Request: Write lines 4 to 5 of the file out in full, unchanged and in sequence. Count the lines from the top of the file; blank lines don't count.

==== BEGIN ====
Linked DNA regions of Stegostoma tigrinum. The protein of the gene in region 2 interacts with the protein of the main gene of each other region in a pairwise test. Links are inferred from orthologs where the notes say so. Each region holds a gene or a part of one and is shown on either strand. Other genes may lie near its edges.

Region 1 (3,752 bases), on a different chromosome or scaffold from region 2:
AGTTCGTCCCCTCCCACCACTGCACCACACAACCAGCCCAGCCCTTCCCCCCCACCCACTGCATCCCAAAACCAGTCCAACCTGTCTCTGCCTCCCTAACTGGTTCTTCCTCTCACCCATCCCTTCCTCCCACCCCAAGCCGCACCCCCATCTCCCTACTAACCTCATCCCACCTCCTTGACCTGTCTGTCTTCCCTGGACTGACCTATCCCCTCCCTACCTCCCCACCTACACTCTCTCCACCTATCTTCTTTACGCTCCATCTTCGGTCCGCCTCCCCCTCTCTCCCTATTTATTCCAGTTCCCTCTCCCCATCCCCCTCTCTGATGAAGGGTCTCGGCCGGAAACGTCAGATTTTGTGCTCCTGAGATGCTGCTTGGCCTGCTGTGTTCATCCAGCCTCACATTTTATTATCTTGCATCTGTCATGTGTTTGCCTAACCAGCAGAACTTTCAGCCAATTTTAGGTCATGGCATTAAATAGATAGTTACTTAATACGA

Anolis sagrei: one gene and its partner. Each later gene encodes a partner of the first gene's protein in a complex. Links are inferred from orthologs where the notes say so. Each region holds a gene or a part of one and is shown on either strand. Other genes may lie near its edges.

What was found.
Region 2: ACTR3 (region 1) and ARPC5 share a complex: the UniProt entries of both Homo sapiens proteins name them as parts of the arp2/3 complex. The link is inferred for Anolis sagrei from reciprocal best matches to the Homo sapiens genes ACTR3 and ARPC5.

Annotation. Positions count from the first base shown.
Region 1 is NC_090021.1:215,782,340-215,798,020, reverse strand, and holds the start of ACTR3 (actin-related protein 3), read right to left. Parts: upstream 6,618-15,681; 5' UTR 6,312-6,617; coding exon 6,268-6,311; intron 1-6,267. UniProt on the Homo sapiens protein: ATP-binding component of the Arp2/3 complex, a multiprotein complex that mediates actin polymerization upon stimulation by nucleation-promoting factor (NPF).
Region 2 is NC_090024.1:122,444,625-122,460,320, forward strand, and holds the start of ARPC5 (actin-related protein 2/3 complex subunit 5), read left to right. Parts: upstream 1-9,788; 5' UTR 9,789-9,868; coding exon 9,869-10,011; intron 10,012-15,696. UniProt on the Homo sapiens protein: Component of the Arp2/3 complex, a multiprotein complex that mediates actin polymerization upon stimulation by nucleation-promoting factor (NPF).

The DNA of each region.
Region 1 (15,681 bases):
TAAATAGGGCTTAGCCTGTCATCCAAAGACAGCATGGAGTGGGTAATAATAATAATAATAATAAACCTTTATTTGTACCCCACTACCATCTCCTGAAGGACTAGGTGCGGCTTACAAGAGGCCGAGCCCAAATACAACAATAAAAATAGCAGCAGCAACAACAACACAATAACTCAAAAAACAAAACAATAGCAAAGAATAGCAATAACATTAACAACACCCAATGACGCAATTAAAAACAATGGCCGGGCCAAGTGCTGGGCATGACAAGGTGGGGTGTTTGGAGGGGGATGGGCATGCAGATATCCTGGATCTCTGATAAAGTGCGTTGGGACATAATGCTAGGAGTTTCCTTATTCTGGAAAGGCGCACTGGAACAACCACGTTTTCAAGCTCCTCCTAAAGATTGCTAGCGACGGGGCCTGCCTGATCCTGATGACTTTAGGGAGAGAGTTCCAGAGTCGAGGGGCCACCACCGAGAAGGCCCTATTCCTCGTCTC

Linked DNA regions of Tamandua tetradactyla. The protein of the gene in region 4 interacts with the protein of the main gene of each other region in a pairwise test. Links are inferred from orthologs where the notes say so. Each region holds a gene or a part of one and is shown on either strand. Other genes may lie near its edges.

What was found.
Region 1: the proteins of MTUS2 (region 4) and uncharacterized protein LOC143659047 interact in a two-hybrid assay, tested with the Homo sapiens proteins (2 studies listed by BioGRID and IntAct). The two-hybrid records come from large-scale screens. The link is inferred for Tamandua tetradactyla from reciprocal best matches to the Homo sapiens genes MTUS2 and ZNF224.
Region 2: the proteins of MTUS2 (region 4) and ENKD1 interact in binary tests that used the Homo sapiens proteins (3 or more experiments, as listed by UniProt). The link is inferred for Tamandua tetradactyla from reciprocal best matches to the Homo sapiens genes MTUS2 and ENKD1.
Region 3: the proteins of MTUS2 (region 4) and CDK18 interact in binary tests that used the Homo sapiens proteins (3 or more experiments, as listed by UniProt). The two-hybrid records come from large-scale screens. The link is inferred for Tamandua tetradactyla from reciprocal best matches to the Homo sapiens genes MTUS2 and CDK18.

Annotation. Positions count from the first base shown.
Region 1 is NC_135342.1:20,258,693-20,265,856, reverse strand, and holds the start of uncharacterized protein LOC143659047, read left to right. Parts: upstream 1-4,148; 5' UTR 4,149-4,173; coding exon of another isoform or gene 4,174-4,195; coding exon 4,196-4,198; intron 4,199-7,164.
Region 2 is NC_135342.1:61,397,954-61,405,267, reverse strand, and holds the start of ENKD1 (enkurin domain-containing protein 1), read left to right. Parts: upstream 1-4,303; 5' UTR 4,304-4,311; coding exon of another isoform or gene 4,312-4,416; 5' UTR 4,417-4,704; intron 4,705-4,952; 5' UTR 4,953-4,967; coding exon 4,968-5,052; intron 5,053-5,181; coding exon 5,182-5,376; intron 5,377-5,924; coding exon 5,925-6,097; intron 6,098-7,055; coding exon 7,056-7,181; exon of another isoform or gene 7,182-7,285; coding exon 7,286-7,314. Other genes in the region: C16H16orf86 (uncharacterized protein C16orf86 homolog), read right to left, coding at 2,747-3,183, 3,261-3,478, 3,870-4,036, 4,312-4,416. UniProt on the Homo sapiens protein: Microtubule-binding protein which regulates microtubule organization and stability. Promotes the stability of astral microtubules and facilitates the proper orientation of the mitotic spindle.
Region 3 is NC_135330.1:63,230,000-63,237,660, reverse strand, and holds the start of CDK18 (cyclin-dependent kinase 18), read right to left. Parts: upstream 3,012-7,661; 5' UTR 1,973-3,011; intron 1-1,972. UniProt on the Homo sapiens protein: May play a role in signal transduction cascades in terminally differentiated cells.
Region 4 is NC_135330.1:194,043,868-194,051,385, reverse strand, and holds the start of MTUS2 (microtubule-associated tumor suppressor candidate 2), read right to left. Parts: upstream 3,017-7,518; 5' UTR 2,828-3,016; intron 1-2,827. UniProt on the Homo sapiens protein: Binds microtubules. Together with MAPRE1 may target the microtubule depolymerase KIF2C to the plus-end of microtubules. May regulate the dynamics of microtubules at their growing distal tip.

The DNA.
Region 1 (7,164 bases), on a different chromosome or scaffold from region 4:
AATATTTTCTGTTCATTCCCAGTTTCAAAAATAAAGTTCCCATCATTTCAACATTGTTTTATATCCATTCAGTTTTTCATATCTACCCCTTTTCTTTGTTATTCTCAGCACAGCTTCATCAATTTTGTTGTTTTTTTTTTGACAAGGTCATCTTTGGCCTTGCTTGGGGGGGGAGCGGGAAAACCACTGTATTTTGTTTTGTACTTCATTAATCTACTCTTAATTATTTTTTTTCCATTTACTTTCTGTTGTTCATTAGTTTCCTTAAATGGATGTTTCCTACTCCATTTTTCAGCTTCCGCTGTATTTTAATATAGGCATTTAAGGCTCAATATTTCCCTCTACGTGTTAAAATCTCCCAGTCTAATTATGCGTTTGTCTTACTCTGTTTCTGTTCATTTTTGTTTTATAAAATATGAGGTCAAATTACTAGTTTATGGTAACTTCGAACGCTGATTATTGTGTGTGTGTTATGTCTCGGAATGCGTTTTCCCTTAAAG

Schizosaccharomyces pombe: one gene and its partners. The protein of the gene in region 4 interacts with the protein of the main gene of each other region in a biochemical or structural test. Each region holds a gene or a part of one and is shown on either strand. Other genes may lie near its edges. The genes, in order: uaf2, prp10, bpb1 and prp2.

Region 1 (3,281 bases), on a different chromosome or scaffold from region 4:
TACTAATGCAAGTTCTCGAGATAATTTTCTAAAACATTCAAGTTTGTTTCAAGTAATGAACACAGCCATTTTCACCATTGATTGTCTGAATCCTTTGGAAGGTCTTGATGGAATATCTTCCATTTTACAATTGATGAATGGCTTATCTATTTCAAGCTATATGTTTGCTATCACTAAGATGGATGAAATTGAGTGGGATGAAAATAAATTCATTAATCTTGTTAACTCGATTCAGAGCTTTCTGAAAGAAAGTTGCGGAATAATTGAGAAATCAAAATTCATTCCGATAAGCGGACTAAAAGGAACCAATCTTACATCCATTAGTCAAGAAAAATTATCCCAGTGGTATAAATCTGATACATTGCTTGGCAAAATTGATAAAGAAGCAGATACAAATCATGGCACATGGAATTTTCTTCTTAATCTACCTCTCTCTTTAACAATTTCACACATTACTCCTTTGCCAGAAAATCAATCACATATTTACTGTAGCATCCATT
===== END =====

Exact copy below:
Anolis sagrei: one gene and its partner. Each later gene encodes a partner of the first gene's protein in a complex. Links are inferred from orthologs where the notes say so. Each region holds a gene or a part of one and is shown on either strand. Other genes may lie near its edges.

What was found.